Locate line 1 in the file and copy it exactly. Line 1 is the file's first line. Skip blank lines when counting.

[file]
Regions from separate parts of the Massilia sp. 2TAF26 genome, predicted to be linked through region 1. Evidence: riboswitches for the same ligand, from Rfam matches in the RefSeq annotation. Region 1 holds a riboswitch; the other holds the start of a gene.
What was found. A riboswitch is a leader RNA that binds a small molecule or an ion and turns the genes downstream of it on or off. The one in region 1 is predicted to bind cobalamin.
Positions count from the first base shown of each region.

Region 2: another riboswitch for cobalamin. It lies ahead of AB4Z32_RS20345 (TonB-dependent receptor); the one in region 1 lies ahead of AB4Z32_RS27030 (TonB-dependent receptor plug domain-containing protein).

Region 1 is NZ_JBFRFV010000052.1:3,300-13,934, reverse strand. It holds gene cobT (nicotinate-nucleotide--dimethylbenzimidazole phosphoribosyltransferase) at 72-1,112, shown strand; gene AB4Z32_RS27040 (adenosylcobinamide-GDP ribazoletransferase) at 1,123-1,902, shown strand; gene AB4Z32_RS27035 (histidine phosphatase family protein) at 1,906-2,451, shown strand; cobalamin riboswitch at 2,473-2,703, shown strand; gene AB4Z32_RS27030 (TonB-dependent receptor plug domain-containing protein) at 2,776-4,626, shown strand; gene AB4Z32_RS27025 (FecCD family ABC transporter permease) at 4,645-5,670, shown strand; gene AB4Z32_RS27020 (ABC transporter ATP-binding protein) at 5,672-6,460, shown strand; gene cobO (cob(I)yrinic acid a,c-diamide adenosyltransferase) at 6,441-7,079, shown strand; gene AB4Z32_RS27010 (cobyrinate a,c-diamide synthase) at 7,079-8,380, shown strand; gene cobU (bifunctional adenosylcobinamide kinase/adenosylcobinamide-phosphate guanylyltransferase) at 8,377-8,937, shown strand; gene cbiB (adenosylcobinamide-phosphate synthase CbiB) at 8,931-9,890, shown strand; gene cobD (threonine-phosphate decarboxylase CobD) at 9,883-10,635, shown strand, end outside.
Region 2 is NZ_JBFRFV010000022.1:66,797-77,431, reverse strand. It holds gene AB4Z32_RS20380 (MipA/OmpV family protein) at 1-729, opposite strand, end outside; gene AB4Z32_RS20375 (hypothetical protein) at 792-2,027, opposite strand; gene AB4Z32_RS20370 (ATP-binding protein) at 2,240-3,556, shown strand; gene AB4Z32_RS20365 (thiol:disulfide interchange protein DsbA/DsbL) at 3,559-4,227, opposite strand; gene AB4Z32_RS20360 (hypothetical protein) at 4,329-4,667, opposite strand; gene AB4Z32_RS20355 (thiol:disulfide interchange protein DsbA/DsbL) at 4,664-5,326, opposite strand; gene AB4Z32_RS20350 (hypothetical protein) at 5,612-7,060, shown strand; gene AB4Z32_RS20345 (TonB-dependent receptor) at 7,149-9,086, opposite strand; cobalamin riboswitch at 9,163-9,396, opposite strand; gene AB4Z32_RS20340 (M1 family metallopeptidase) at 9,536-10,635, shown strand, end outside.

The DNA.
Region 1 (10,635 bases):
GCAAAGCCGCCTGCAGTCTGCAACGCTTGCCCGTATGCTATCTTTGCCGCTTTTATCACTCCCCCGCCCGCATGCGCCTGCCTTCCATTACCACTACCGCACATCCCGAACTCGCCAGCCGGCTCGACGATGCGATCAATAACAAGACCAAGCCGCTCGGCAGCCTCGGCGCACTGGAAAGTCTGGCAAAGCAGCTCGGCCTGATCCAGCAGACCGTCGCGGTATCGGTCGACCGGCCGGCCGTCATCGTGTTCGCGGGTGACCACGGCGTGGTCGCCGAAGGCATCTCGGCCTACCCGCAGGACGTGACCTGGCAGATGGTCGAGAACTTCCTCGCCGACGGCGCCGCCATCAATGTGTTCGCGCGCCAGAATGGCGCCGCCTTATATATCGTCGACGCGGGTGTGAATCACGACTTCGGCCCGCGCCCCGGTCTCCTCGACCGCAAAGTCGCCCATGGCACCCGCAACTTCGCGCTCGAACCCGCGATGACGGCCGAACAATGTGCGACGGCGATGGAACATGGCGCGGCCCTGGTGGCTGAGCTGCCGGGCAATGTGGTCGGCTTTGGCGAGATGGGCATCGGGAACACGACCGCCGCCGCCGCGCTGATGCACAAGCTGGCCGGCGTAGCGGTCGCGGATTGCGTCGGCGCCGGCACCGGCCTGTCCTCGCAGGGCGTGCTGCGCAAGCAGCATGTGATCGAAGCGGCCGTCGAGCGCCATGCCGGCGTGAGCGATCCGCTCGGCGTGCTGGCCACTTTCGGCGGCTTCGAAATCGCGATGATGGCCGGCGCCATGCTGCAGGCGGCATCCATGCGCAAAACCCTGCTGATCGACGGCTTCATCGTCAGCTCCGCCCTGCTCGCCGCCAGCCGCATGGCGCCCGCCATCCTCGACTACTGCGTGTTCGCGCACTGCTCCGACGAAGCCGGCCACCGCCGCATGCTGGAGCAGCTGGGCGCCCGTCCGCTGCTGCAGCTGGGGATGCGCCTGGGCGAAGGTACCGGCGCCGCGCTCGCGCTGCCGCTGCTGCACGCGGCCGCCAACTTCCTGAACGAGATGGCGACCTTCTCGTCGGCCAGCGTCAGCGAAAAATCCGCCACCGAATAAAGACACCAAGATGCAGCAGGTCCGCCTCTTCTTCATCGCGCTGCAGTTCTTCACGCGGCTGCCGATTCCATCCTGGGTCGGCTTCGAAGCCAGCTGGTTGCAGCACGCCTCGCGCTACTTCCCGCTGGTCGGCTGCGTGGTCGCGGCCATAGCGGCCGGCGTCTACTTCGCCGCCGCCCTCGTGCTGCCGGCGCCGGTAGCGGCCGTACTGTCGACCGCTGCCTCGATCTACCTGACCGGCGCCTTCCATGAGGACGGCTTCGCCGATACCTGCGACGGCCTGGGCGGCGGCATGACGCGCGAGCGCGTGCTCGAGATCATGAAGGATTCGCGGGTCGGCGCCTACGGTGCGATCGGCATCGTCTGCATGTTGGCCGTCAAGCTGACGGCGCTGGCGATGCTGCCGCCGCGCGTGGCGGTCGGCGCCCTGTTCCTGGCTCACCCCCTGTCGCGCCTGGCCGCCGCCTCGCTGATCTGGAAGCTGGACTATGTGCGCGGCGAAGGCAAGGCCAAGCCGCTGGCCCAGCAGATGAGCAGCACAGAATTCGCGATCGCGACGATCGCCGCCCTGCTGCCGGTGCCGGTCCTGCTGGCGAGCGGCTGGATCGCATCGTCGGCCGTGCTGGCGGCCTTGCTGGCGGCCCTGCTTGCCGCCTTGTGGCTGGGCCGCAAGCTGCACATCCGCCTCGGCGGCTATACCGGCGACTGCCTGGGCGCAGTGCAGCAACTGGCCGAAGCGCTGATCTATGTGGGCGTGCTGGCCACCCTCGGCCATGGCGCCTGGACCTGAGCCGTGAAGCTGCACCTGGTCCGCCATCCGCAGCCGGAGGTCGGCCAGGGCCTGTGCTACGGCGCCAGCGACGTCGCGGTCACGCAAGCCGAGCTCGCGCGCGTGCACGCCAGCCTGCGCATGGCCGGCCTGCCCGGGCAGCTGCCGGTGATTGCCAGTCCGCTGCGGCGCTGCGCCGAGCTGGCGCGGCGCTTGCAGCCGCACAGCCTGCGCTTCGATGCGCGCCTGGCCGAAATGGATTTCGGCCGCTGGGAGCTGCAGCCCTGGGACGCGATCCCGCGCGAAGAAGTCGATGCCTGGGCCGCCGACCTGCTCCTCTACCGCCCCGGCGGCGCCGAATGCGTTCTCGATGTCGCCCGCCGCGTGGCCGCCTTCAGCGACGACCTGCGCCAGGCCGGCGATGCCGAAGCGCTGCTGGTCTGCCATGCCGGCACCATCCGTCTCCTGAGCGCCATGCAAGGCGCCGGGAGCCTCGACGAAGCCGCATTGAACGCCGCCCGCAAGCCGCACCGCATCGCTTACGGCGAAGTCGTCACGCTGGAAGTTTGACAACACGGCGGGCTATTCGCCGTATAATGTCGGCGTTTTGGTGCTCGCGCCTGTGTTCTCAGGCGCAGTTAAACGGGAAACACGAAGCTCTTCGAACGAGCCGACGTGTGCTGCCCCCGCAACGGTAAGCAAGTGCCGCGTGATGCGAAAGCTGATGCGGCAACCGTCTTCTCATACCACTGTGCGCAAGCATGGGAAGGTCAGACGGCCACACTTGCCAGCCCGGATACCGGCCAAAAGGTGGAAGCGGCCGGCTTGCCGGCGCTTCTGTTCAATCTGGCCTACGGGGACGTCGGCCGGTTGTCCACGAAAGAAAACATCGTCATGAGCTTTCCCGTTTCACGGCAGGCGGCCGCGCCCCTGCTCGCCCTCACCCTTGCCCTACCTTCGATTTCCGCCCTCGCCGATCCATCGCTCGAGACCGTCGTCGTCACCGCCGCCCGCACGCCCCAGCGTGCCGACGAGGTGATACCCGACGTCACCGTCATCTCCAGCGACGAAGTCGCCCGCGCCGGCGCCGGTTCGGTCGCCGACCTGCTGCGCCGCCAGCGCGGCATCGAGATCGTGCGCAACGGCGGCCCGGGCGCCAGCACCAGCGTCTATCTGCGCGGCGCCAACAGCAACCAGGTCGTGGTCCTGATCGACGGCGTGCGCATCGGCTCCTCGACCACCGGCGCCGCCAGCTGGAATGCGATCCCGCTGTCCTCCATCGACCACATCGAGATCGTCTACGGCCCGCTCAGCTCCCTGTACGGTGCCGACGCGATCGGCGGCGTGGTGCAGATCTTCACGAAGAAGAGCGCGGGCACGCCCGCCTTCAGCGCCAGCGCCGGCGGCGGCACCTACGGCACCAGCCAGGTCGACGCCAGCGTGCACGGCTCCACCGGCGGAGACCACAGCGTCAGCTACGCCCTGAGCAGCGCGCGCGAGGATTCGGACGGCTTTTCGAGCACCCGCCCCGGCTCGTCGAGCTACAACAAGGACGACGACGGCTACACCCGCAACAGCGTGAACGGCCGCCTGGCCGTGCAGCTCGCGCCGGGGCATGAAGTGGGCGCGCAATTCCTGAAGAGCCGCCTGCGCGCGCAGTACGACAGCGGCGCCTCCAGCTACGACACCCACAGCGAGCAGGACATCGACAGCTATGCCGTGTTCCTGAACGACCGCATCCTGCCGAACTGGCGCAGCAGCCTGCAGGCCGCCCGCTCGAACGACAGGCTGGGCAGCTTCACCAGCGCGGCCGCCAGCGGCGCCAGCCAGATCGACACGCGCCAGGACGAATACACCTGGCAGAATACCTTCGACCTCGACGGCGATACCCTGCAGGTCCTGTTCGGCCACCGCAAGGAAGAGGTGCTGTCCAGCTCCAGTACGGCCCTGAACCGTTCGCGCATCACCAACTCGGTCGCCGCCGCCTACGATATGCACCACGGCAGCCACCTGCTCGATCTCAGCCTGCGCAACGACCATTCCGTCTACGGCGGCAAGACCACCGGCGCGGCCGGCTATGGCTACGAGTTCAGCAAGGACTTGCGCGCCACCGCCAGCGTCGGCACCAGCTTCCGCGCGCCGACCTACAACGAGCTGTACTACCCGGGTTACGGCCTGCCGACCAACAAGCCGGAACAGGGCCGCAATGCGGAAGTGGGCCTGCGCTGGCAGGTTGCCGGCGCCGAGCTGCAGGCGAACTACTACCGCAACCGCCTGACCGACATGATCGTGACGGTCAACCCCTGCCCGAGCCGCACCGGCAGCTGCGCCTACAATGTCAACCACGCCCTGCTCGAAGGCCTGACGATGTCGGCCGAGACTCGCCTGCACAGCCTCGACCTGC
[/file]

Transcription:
Regions from separate parts of the Massilia sp. 2TAF26 genome, predicted to be linked through region 1. Evidence: riboswitches for the same ligand, from Rfam matches in the RefSeq annotation. Region 1 holds a riboswitch; the other holds the start of a gene.